Saturday, February 14, 2009

Macau: Part Two of Day 2 (Feb. 6, 2009)

Mr Lee (our tour guide from Win's travel) said farewell to us as he dropped us off at the ferry terminal after our half day Hongkong city tour.

Our next itinerary was a 2pm ferry ride (one way) to Macau inclusive of a short city tour. We had time for a quick lunch at the food court which is brimming with restaurants which serve different cuisine. Then we 'checked in' at the First Ferry counter, went through Hongkong immigration, painlessly. Then we walked to berth # 13 to board the 2pm ferry. The ferry ride is about 2 hours on the high seas. You are given a specific seat number but since it is not full, you can transfer to another seat once the ride begins. I took this opportunity to close my eyes and tried to sleep a bit.

Once the ferry starts its slow approach to Macau, you are greeted with a fantastic view of several majestic cable laden bridges which connect the Macau peninsula to the northwest coast of Taipa. It was a sight to behold - those suspension bridges were really magnificent! I was a bit drowsy from my nap that I forgot to take pictures besides the ferry was still moving so the pictures might be out of focus.

Anyways, our tour guide Roger met us at the terminal as we embarked on a complimentary city tour of Macau. The thing is when we bought our HongKong tour package, the local travel agency told us they have included a free half day Macau city tour. Since it is "free", we couldn't alter the itinerary in the city tour. So we just went along with the flow, so to speak.

The first stop was located on the outer harbor, this statue, dedicated to Goddess of Kun Iam (Goddess of Mercy) is 20 meters tall and made of special bronze. Then we passed by a local confectionery store which sells Macau famous pasalubong items - almond cookies of all shapes and sizes. I really don't have much patience for "store visits", so I stepped out to take some pictures of Macau from where we were located. But as I write this post I am currently munching on some mini size almond cookies which my mother bought for me. Yum.

This is the Macau Convention Center:

Here's a picture of a parking meter (something I haven't seen in a long time since there aren't any in the Philippines) notice the terms written in both the Chinese dialect as well as the Portuguese language, given that you all know that Macau used to be a colony of Portugal.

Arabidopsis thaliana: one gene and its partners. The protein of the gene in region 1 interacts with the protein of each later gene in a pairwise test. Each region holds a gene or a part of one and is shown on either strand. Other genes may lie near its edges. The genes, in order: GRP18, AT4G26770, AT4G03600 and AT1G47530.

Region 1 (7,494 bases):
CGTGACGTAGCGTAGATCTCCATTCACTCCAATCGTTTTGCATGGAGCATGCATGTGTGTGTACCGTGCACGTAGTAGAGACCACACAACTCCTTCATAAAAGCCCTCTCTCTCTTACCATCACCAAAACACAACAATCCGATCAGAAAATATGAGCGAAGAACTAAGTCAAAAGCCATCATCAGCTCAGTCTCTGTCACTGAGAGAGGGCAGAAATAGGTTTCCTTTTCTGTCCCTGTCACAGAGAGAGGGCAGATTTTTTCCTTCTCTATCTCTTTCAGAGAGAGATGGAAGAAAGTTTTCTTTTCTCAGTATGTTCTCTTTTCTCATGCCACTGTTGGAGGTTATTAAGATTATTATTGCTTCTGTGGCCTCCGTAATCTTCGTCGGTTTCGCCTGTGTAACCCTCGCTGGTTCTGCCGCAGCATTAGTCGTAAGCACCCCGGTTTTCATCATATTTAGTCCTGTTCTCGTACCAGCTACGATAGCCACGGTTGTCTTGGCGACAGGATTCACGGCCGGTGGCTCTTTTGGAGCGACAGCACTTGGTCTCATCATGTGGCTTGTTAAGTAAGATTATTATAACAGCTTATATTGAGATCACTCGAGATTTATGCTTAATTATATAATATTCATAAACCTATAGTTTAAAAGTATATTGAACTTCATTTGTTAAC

Here I noticed the huge disparity in the skyline. The contrast between an old almost decrepit residential building vis a vis a major hotel chain luring unsuspecting tourists to their luxurious suites and mostly a haven for gambling addicts to spend their time and hard earned money in the casinos.

The next stop was the famous Macau Tower. Original plan was to simply pass by it but we were willing to pay for the entrance fee (HKD 85/pax) so we could go to the viewing deck located on the 58th and 61st floor respectively.

From up there you are afforded a breathtaking view of the whole Macau peninsula, the Taipa coast and beyond. The Macau tower also offers for the adventurous at heart, several adrenaline pumping activities (for an exorbitant fee, of course!) like bungee jumping, sky walking and sky jumping! Good luck to all those thrill seekers. When we were there, there was a young guy who leaped his pants off, he chose to sky jump instead of bungee jump! We encountered him on his way back up and he was as pale as the moon, probably thinking how he was going to pay for the fee!

This is the wonderfully designed facade of the Grand Lisboa Hotel, Macau. Beautiful architecture!

I didn't know I actually had a fear of heights until I tried to look all the way down from the transparent glass area of the tower and felt dizzy! So these pictures were taken by my much more daring and adventurous sister who wanted to sky walk around the tower held only by a harness which enables you to circle around the outside walkway. Geeez. what a brave soul!

Ladies and gentlemen that seemingly barren landlocked terrain is already mainland China, specifically the town of Zhuhai. According to Roger (our tour guide), it only takes about 10 minutes to walk to this border town from Macau. Fancy that! It was my first time to have a glimpse of the sleeping giant China which I reckon isn't so sleepy anymore!

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